When the batteries come in, they are crushed, and their metal casing etc. is separated from the black mass. The metal casing is recycled. The black mass is passed through a hydrometallurgical process which extracts the cobalt-hydroxide, copper-hydroxide, nickel-hydroxide, manganese-hydroxide, and aluminum from the material. The cobalt-hydroxide is sent to other facilities for further chemical treatment, while the rest of the substances are sold to various smelters and become new raw materials. The remaining waste after the recycling process is taken care of by approved recipients for landfill or incineration. As of now, lithium is not separated from manganese or aluminum. The recycling rate for lithium and lithium-ion batteries is 50–61%, and the statutory requirement is 50%.
This is what a litium-ion battery consits of:
LiPF6 (Lithium): 1-10%
Paper & Plastic: 6-15%
Nickel-Metal Hydride Batteries
Nickel-metal hydride batteries are not classified as hazardous waste as long as they are intact and not damaged. The batteries are first sent to a warehouse and then transported to a metallurgical company that uses a thermometallurgical process to extract metals from the material. Ferro-manganese (an iron alloy consisting of iron and manganese) and zinc-oxide are then resold, while the slag becomes landfill waste. The recycling rate for nickel-metal hydride batteries is 50-60%, and the statutory requirement is 50%.
This is what a nickel-metal hydride battery consists of:
Button-cell batteries can have different chemical contents, such as lithium or silver-oxide. Button-cell batteries that contain mercury are no longer sold but can still be found among collected batteries, which is why button-cell batteries are classified as hazardous waste. The batteries are stored, and then transported to another facility where they undergo a kind of thermometallurgical process that extracts metallic raw material. Iron and manganese form ferro-manganese which is sold as a new raw material. The zinc evaporates from the material and is extracted in a zinc condenser. These products are then resold. Any mercury also evaporates at high temperature and is then separated into pure mercury. Mercury that remains in gaseous form is purified in filters, and then all extracted mercury is kept in its final disposal in salt mines. The slag also becomes landfill waste. The recycling rate for button-cell batteries is 50–84% and the Swedish target of 98% special disposal of mercury is met.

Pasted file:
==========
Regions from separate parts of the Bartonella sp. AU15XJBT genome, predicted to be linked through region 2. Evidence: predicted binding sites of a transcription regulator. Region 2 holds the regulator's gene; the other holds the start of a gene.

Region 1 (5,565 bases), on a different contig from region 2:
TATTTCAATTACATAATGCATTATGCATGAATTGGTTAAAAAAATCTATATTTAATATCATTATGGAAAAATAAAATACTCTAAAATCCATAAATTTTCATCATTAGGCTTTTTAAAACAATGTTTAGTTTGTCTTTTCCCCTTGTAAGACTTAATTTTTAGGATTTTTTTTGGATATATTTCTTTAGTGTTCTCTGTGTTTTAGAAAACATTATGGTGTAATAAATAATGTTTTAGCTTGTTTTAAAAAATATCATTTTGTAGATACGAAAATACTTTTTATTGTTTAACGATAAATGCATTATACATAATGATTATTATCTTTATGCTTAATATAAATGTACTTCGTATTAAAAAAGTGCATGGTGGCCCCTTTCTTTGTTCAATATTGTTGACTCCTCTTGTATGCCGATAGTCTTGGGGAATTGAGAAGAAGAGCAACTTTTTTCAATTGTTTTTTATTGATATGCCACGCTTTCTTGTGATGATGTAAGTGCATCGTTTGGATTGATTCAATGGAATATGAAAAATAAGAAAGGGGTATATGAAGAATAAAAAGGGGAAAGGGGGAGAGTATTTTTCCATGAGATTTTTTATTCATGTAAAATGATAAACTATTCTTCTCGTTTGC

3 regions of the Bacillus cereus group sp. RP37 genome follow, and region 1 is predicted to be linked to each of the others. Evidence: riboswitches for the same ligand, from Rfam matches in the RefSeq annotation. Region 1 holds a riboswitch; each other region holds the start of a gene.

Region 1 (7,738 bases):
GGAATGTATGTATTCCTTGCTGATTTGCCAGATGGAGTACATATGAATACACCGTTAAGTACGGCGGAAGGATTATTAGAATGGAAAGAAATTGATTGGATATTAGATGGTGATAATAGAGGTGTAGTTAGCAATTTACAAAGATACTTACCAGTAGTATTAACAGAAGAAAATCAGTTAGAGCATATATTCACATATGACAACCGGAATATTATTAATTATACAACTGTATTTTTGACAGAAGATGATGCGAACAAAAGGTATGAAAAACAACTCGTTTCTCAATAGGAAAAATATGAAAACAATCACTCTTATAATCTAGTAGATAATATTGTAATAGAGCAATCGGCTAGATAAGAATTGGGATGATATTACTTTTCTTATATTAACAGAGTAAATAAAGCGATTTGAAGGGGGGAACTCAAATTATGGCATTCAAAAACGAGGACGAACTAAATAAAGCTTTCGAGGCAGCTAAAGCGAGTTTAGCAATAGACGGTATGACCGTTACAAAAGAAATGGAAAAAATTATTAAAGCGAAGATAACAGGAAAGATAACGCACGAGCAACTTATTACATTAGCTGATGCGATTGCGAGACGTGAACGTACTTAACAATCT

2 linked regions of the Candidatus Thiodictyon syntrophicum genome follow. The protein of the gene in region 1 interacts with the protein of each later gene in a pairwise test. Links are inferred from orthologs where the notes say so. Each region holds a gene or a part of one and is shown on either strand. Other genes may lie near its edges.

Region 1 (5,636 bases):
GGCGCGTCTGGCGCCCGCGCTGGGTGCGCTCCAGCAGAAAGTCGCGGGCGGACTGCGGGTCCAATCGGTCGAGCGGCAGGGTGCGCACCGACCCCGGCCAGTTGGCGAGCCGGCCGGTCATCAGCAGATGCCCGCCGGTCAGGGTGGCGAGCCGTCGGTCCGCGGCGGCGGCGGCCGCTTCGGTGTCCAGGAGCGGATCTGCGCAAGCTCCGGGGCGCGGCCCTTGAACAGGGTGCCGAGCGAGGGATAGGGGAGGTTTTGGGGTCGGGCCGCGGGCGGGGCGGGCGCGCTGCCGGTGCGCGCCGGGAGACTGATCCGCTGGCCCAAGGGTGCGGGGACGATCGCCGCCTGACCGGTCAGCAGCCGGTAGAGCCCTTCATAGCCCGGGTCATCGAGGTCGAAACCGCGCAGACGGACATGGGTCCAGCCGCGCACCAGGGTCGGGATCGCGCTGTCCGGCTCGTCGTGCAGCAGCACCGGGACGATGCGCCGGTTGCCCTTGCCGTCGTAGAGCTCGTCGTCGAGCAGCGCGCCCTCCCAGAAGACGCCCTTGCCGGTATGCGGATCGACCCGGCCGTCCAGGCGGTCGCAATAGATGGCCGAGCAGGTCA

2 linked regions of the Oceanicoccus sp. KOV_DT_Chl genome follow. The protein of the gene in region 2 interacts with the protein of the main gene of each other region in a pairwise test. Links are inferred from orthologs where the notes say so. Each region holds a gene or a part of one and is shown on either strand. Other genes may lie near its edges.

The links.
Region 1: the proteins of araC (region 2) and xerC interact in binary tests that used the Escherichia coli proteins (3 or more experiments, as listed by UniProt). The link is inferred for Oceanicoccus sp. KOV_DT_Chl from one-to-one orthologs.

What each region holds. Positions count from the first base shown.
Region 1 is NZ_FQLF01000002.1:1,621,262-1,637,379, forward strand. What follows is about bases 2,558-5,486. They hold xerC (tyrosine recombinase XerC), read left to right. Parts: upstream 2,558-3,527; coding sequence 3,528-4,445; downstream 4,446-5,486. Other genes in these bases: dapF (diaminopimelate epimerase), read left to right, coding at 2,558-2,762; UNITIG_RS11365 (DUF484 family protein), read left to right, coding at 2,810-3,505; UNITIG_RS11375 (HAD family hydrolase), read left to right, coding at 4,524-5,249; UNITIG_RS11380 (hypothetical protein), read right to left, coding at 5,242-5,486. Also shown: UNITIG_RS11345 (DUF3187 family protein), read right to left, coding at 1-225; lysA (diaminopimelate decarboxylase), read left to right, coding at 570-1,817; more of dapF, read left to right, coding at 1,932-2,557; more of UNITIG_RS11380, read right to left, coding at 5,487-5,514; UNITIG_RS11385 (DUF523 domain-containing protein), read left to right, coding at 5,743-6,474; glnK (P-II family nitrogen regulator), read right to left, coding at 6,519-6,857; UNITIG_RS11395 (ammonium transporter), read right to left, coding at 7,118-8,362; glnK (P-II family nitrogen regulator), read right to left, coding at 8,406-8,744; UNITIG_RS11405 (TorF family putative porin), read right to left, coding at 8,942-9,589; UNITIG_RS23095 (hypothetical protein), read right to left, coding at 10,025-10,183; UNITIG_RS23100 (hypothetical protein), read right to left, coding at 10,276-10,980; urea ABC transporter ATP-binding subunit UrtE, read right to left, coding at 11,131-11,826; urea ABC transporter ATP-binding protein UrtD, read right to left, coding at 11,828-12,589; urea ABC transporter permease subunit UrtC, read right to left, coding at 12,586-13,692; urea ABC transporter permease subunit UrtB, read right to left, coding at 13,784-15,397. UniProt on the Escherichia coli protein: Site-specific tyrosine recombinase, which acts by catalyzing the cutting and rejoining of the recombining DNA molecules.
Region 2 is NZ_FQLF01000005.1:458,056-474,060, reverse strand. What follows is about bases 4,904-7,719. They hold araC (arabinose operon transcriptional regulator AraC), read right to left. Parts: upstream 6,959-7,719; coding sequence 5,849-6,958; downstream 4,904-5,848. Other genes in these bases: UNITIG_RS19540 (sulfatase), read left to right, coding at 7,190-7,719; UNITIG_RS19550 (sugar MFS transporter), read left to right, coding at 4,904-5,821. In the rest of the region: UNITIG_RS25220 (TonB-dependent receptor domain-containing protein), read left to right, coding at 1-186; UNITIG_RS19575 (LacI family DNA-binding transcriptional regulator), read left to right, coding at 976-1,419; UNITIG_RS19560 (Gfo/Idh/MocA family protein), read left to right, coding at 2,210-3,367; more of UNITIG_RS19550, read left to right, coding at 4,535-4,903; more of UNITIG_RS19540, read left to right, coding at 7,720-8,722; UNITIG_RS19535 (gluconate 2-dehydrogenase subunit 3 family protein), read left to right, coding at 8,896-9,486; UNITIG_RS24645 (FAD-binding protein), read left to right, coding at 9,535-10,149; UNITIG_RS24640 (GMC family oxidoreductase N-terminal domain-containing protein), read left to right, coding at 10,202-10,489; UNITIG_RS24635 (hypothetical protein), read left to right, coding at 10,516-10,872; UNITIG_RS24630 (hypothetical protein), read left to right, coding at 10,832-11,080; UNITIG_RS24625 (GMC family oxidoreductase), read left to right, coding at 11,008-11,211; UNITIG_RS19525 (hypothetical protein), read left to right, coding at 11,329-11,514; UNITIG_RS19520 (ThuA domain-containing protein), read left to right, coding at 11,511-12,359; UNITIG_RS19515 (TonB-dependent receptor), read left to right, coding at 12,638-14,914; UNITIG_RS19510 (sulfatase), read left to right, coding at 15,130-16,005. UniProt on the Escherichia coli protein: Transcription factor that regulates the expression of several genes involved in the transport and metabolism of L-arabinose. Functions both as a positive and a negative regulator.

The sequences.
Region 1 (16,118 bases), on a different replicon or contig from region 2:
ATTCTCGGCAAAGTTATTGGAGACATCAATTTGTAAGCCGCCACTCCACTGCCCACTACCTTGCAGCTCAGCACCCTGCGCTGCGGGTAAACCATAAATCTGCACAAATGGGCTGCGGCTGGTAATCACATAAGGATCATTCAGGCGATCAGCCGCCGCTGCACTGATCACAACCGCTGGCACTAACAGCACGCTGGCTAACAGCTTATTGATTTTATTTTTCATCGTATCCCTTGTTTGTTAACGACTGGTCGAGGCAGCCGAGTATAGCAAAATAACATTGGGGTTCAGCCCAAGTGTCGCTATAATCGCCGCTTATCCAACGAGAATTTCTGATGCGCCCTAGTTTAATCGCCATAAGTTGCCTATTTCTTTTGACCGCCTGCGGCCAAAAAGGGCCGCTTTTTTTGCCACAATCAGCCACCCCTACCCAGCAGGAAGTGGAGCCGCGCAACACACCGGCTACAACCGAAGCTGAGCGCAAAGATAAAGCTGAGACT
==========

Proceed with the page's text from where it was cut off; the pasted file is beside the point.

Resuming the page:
When the batteries arrive at the facility, they are emptied of sulfuric acid, which can be neutralized to water by the addition of sodium-hydroxide. The lead cell is fed into a blast furnace. In this thermometallurgical process, lead, iron-matte and slag are extracted. Lead is alloyed and resold, while slag and iron-matte are deposited in Boliden-Bergsöe’s own landfill. The recycling rate for lead batteries is 65–74%, and the statutory requirement is 65%.
Material Content for Batteries
|Other metals||Material recycling||0,3%|
|Other combustible materials||Other recycling||13,6%|
|Not recyclable or combustible material||Landfill||31,9%|
The amount of electrical waste increases every year, but since the earth’s resources are finite, so our resources need to be taken care of in a better way. In addition, recycling demands much less energy than mining virgin resources. That is the environmental benefit of recycling!
Want to read more exact figures on how much is collected? Click here.